Highways Change the Face of America The interstate highway system is the result of the largest earth-moving project in human history -- so large that it's been called the "51st state." The system accelerated suburban development, changed shipping, leisure travel and American culture as a whole.

Highways Change the Face of America

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SUSAN STAMBERG, host:

This is the 50th anniversary of the interstate highway system. Frank Morris of member station KCUR-Kansas City spent some time on I-70, the cradle of the system.

Mr. FRANK MORRIS (Reporter, KCUR): Just after World War I, Dwight Eisenhower, then a young Army officer, led a military convoy across the United States. The trip took 62 days. By 1955, he'd seen Germany's autobahn and the Pennsylvania turnpike, and there was a movement afoot to modernize American roads. Ike took the wheel.

President DWIGHT D. EISENHOWER (President of the United States, 1952-1960): A modern highway system is essential to meet the needs of our growing population, our expanding economy and our national security.

Mr. MORRIS: A year-and-a-half later, a half-century ago today, Eisenhower signed legislation creating the interstate system. The first section was started in Missouri, but the first one completed was in Ike's home state.

(Soundbite of traffic)

Mr. MORRIS: Standing on Interstate 70, just west of Topeka, Kansas, the (unintelligible) next eight miles here, going into the Flint Hills, were the first eight miles of interstate finished in this country. So this is where the interstate started, and then it spread out for 46,000 miles. So, from this spot, I can make it to almost any major city in the United States in 24 hours.

(Soundbite of traffic)

Mr. MORRIS: In 1956 that was revolutionary.

(Soundbite of starting engine)

(Soundbite of horn honking)

Mr. MORRIS: Dan McNichol, an author based on Boston, is driving a '51 Hudson across the country as part of a convoy set to arrive in Washington D.C. today.

Mr. DAN MCNICHOL (Author): Indisputable! It is the largest, single project in the history of the world. If you look at the Great Wall of China; look at the Pyramids; look at the Panama or Suez Canals - this trumps them all.

Mr. MORRIS: McNichol says this epic system replaced a patchwork of roads that, in addition to being slow, rough and congested, were much more deadly.

Mr. MCNICHOL: Its brilliance and its genius, is in that it is predictable. When you drive around a corner, when you switch state lines, it's all the same and that keeps you alive.

Mr. MORRIS: Those predictable roads make for more reliable shipping, and efficient, just-in-time delivery. The trucking industry's grown more than 15-fold, since the interstates were built. But Bernard College history professor, Owen Gutfreund, says that while they've helped commerce, they've hurt major cities - and almost by design.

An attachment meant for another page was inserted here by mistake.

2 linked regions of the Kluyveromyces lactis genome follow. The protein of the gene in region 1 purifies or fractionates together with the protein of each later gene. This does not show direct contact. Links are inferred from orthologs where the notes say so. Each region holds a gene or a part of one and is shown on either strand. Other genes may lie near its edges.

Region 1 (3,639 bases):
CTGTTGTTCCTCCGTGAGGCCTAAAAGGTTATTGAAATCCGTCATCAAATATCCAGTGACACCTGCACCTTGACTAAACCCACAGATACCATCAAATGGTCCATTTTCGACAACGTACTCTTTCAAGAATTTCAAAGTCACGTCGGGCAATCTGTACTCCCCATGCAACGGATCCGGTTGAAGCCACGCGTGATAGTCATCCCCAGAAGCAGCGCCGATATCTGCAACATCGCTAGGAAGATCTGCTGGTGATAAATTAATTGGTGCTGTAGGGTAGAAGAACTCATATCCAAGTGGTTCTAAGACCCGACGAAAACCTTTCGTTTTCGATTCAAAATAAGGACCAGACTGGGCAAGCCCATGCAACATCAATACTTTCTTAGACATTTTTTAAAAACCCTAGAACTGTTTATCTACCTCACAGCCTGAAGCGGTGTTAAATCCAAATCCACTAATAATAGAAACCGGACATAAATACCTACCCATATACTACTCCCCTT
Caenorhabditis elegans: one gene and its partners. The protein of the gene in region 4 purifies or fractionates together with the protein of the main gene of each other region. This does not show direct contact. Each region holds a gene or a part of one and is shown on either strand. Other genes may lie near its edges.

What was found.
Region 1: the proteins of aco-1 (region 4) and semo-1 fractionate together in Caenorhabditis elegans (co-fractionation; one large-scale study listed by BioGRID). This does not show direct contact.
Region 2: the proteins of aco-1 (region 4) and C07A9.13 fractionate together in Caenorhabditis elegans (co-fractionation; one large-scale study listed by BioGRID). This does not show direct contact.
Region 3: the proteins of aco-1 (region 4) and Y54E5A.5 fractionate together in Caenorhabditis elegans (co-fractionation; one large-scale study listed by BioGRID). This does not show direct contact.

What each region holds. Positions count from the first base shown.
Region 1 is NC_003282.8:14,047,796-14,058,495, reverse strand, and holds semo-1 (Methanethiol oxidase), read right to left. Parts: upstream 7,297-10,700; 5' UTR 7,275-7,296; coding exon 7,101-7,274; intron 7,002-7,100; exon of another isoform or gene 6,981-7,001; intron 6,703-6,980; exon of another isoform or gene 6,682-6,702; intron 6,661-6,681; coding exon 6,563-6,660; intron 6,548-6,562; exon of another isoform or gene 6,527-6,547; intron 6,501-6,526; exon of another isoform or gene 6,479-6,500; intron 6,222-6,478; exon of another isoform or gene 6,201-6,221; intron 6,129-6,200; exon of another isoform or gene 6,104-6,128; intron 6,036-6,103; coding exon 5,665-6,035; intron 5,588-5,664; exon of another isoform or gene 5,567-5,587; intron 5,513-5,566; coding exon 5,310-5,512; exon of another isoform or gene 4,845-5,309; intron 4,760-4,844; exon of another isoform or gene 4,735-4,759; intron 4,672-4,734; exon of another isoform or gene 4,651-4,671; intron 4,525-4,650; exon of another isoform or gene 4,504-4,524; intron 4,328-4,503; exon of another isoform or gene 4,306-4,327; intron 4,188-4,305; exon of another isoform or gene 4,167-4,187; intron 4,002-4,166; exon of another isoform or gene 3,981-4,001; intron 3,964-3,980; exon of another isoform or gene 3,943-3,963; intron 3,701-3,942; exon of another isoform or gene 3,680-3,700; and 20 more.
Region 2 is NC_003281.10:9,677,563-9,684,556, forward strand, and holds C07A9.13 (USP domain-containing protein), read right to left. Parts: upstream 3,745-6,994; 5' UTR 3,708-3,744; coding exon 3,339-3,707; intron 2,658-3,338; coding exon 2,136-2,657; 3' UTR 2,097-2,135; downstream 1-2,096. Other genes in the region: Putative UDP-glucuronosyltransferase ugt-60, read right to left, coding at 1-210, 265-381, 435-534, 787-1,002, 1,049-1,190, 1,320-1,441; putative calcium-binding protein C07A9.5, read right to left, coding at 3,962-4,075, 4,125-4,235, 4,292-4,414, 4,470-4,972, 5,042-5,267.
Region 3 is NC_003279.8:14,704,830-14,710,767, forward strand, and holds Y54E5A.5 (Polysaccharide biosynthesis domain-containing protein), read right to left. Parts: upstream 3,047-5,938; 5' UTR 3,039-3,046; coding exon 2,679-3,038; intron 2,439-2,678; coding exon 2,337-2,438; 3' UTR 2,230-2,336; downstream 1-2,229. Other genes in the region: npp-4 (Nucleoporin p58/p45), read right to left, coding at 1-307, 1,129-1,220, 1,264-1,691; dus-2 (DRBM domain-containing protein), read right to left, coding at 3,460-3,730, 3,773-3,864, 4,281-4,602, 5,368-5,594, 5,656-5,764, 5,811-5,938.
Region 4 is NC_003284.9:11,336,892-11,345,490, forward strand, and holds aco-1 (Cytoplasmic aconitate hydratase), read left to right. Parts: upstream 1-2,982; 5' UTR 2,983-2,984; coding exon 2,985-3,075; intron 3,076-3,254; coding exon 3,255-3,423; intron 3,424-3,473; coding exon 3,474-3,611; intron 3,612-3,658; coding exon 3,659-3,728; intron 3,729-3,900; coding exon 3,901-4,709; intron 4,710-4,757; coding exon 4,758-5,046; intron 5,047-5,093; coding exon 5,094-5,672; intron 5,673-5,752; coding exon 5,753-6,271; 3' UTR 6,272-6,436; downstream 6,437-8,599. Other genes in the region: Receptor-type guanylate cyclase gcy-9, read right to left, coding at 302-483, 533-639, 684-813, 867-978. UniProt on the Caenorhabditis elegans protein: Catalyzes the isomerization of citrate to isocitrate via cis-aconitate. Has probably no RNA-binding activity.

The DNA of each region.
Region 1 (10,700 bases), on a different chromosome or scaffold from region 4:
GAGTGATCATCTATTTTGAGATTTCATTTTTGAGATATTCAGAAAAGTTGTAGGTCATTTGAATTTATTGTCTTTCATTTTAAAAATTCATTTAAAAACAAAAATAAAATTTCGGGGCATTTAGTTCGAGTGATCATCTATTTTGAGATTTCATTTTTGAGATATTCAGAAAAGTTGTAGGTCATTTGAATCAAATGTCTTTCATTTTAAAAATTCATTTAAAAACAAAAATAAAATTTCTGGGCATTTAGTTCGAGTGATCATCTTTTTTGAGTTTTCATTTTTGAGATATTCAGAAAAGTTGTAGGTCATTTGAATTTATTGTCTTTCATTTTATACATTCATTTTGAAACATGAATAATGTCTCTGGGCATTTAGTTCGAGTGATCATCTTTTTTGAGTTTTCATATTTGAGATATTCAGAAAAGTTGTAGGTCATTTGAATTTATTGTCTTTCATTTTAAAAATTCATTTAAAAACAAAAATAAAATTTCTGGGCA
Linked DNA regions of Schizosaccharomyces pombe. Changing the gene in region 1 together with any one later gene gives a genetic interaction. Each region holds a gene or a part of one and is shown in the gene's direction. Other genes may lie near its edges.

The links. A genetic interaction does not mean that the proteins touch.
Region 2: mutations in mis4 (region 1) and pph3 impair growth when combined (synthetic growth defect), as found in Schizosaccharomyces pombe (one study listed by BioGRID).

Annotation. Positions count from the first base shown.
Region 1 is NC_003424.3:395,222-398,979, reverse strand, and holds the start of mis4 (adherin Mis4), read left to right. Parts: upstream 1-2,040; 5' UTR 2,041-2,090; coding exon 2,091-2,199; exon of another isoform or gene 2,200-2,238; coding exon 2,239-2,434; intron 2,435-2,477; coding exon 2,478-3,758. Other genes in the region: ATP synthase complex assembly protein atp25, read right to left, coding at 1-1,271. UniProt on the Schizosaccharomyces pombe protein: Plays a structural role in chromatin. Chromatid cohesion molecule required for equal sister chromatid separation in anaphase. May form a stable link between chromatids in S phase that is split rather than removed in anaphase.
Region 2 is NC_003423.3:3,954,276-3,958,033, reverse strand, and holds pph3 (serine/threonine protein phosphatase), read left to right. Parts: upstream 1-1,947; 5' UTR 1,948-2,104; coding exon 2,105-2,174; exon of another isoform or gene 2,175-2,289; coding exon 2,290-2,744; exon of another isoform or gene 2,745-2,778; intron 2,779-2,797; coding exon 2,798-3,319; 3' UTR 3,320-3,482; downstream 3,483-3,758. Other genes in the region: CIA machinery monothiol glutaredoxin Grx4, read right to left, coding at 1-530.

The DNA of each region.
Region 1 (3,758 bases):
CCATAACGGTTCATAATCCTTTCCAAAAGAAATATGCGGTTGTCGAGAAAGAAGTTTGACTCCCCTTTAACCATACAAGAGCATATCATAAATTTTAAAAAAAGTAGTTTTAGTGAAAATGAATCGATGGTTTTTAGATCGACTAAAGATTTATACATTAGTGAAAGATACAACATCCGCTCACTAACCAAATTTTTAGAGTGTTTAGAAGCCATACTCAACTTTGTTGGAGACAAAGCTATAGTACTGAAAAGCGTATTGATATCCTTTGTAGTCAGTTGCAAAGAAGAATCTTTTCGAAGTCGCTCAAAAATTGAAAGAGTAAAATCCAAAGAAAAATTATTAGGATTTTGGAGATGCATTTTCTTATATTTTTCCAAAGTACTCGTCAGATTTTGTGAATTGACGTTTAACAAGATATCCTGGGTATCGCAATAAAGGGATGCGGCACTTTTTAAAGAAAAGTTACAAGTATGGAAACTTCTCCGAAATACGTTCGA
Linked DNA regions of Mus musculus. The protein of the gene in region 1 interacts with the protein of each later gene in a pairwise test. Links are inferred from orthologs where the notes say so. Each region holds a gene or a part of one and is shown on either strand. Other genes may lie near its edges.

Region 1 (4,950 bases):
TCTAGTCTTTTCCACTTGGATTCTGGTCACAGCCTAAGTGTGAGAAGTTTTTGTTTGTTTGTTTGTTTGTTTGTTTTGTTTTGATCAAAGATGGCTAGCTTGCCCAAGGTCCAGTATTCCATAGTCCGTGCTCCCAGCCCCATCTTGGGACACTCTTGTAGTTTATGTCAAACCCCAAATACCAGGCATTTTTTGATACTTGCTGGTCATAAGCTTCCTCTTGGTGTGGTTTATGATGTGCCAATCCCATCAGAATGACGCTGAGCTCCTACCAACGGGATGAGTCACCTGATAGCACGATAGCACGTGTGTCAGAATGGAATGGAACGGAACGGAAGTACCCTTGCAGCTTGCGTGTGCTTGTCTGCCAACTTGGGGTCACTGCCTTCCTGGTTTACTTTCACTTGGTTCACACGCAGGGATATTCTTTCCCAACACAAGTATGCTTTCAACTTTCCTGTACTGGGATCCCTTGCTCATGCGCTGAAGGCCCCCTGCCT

Professor OWEN GUTFREUND (Assistant Professor of History and Urban Studies, Barnard College, New York City, New York): The engineers that planned the system really wanted to be able to skip cities. Cities were seen as bottlenecks, traffic problems, overcrowded areas that motorists ought not to have to get stuck in.

Mr. MORRIS: Thousands of city blocks were bulldozed to build freeways, which then siphoned residents and businesses out. Instead of growing from town centers, suburbs now spread from interstate exits.

Ms. TRACY QUILLIN (Curator of Education, Johnson County Museum, Shawnee, Kansas): …couple steps down.

(Soundbite of garage door closing)

Mr. MORRIS: Tracy Quillin, director of the Johnson County Museum in suburban Shawnee, Kansas, shows off a half-century-old garage door opener in the museum's 1950's ranch house, which features an attached garage.

Ms. QUILLIN: So the car literally moves in with the family. It's got its own special room and it really changes the whole culture. And you've got drive-in movies, drive-in restaurants - the whole culture starts to revolve around the automobile and the convenience of not really having to leave your car.

Mr. MORRIS: All that time in the car has produced major headaches for some small towns.

(Soundbite of traffic)

Mr. MORRIS: The exit off I-70 at Oak Grove, Missouri is a good example. Semi-trucks and cars clog the off-ramps in a crush to reach a myriad of fast-food joints, chain hotels, gas stations and truck stops.

But a mile away, the town itself is quiet - some say dead. Long-time resident Juan Kingsford(ph) is unimpressed with what the interstate has brought.

Mr. JUAN KINGSFORD: Jesse James was a rank amateur compared to these gas stations up here on the freeway. I wish they'd get them all out of there. Then we'd have a nice little town - like it used to be.

Mr. MORRIS: But the tens of thousands of miles of interstate are here to stay, and they've influenced development across this country, much like the railroads and the rivers before them. For NPR News, I'm Frank Morris in Kansas City.

(Soundbite of music)

STAMBERG: This is MORNING EDITION from NPR News. I'm Susan Stamberg.

STEVE INSKEEP, host:

And I'm Steve Inskeep.

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